15 years on, Montenegro's vote to quit Serbia still cuts deep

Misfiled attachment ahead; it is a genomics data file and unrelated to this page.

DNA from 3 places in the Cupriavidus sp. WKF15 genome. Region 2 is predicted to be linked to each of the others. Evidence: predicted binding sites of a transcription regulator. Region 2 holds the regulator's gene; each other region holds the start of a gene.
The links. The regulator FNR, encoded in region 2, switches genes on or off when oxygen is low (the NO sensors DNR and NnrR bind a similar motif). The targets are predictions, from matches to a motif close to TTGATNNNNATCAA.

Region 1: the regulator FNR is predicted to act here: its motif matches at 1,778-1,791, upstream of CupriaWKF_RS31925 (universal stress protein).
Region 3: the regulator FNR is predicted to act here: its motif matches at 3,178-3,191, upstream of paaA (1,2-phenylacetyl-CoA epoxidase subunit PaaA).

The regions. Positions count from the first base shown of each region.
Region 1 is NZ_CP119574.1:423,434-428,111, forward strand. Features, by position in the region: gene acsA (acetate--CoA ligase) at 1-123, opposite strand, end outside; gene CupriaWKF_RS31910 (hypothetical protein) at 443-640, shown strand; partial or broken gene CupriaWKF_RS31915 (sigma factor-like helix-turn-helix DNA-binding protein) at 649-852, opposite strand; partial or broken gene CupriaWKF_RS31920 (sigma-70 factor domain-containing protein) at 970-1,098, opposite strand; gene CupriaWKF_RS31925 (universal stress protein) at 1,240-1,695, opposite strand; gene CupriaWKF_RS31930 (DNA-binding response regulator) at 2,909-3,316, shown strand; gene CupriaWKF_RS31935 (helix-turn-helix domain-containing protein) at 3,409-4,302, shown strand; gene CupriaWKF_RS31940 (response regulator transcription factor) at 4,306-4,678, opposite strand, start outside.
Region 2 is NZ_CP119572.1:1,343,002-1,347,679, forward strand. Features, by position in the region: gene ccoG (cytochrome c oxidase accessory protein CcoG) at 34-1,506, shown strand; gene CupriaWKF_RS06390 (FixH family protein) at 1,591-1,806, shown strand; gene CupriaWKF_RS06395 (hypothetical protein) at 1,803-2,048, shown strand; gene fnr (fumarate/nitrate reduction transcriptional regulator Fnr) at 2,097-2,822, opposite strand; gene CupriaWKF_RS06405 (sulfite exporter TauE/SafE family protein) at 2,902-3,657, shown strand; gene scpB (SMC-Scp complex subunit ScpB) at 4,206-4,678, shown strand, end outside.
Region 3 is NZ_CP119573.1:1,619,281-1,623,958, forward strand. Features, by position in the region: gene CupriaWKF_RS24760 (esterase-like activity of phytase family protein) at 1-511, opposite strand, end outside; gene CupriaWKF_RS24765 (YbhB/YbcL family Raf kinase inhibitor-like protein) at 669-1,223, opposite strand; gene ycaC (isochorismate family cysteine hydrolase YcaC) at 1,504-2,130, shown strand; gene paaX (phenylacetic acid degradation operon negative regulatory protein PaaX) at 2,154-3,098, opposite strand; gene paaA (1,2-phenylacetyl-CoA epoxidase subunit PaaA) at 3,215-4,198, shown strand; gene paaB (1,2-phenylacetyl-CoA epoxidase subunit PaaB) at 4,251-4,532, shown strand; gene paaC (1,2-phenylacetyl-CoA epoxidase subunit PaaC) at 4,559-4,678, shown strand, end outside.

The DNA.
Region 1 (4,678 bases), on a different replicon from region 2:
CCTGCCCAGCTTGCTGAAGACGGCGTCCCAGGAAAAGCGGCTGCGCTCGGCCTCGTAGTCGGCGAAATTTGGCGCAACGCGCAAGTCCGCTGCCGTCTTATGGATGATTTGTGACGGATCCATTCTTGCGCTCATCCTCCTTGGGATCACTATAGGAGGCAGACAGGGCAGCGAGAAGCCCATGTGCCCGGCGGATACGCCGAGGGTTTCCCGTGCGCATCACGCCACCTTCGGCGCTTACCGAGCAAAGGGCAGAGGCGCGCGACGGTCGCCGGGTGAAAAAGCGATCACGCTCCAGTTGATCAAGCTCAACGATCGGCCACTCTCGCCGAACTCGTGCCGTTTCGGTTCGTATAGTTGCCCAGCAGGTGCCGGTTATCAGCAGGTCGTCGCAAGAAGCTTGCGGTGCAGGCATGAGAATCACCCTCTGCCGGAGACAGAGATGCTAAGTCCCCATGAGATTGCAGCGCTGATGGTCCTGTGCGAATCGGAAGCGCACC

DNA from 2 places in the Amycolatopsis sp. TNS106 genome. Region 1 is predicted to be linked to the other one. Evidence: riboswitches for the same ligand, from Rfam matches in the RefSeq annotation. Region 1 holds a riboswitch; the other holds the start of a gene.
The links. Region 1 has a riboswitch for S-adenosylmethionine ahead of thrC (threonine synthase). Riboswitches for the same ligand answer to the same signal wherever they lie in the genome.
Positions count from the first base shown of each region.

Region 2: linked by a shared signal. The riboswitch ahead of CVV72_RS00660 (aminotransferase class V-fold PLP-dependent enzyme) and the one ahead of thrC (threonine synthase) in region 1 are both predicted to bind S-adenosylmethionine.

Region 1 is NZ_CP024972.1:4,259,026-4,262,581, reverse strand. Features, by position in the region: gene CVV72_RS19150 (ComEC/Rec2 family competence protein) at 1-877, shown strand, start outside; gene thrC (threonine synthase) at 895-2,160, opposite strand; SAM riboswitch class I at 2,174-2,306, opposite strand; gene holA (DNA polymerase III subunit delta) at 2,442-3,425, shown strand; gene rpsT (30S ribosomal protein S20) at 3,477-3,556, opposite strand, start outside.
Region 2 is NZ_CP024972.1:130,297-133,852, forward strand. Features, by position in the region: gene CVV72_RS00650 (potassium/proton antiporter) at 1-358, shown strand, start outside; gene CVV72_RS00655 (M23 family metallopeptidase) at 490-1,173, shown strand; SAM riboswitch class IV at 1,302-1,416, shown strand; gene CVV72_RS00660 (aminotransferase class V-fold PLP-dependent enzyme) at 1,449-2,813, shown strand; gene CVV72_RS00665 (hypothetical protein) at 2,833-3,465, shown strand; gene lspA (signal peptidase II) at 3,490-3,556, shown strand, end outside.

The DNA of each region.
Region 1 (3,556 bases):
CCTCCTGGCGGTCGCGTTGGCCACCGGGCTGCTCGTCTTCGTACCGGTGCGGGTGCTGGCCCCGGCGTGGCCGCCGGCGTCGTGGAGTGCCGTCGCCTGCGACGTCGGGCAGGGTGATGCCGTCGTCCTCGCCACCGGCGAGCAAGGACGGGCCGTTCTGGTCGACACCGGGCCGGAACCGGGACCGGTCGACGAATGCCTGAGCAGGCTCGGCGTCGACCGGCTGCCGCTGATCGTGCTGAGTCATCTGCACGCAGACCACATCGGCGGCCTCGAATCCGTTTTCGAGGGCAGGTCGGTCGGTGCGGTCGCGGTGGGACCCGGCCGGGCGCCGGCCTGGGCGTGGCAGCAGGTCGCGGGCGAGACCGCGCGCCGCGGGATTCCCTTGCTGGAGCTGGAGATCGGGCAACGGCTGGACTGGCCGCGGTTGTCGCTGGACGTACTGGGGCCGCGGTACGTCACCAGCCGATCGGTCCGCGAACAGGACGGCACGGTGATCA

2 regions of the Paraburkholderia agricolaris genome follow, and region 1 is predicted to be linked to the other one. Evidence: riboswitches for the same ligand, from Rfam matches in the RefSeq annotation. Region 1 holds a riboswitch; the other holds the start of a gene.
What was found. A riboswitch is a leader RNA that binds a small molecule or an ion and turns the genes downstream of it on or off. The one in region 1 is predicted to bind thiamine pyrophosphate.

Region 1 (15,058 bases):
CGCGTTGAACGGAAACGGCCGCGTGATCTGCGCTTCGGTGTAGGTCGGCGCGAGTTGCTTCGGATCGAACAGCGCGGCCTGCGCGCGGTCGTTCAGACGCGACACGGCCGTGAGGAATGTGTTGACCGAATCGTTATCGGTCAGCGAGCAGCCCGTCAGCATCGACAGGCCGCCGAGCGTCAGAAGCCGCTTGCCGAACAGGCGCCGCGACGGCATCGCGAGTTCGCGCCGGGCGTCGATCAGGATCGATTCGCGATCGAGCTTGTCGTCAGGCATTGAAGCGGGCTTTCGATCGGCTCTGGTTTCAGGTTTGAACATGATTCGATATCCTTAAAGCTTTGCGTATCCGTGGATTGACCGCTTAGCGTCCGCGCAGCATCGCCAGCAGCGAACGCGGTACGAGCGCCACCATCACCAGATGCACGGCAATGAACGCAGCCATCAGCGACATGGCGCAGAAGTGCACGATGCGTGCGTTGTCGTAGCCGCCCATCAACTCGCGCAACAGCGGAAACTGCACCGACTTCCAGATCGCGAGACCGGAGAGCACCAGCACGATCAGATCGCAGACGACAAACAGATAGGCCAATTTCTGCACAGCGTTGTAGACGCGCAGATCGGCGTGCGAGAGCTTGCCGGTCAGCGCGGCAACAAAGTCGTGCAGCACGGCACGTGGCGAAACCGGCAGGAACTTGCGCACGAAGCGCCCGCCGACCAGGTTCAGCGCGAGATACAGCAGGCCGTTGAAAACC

Hours after the polls had closed in Montenegro on 21 May, 2006, the head of the Balkan nation’s election commission told journalists that Montenegrins had voted by a margin of 55.4% to break from Serbia and become an independent state. In normal circumstances, the result would have signified a close but conclusive result, but due to a quirk of Montenegro’s EU-sanctioned referendum, the yes campaign needed 55% to win. Now the result was too close to call. That did not stop Milo Djukanovic, Montenegro’s prime minister and architect of the independence campaign, claiming victory. In a speech to supporters, he said that 99% of votes had been counted and “only a few municipalities in Podgorica” remained. He claimed that there were 6,000 votes left to count which “in no way can alter the result.” Bulatovic and the coalition of unionists requested a recount, which was denied, and a few hours later the electoral commission announced that the final result was 55.5% in favour. 12 days later, on 3 June 2006, Montenegro declared independence from Serbia. The result of the referendum was, ultimately, widely accepted. Serbia was one of the first nations to do so, followed by Russia, the European Union, the United States and the country’s Balkan neighbours, Croatia, Slovenia, and Bosnia and Herzegovina, whose own paths to statehood had led to the slow and bloody dissolution of the former Yugoslavia. Montenegro had achieved its statehood democratically, and without a shot fired. End of story. Except it isn’t. Exactly 15 years later and the deep divide that was exposed by the referendum in 2006 still defines politics in Montenegro. For Predrag Bulatovic, who led the unionist campaign, the wounds are still raw. “It was irregular,” Bulatovic told Euronews. “I may even say that it was brutally robbed.” Bulatovic stood down as leader of the opposition Socialist People’s Party (SNP) at elections in September 2006, when Djukanovic’s Democratic Party of Socialists (DPS) won a small majority off the back of the independence vote and with a promise to take Montenegro into the EU. Bulatovic, who remains an MP and was a founder of the opposition Democratic Front, warned in 2006 that independence would turn Montenegro into a “black hole of Europe”, plagued by corruption and organised crime that would always prevent the country from joining Europe. Fifteen years later, Bulatovic believes his fears have been realised. “We are recognised as the country of endemic corruption, shady privatisation and crumbled institutions,” he said. The Djukanovic era Bulatovic attributes that primarily to one man, Djukanovic, who had dominated Montenegrin politics since 1991 and would continue to do so after 2006. His DPS won every election from 2006 up to 2020, taking Montenegro into NATO and maintained increasingly fractious relations with Belgrade. These were worsened still when Montenegro recognised Kosovo in 2008. He was opposed by a vociferous opposition that was led by the hardline pro-Serbian nationalists that had led the unionist campaign in 2006. In 2016, 14 people were convicted of a plot to overthrow and murder Djukanovic on the eve of Montenegro’s parliamentary elections. It was alleged that both Belgrade and Moscow backed the coup attempt, although both have denied it. In 2020, the fissure in Montenegro was again exposed in a row over the landholdings of the Serbian Orthodox Church, with the Djukanovic government wanting to force the institution to register its vast landholdings in Montenegro. The law led to street protests and ultimately, the defeat of the DPS in elections in August 2020 that gave the opposition power for the first time. Like the referendum, last year’s election was won by the narrowest of margins, with the opposition winning a one-seat majority in parliament. But that has been enough to wage a bitter battle with the country’s special prosecutor, Milivoje Katnic - considered a Djukanovic ally, although he denies it - over corruption investigations into the DPS and its allies. It has also seen a reset of relations with Belgrade and a controversial attempt by the new government to offer a path to Montenegrin citizenship for hundreds of thousands of long-term residents living in Serbia. Montenegrins in Serbia had previously been prevented from claiming their Montenegrin citizenship due to a ban on having dual nationality. That dispute, too, is an old one. In 2006, Montenegro’s government successfully lobbied for a ban on Montenegrins residing in Serbia to vote in the referendum. In order to qualify voters had to have had a permanent residence in Montenegro for at least two years. The independence campaign felt - not unfairly - that Serbia-based voters would likely opt for a continued union. The unionists, led by Bulatovic, were outraged by the decision, but it has been mirrored in other referendums since. In the 2014 Scottish independence referendum, for example, Scots living elsewhere in the UK were not permitted to vote.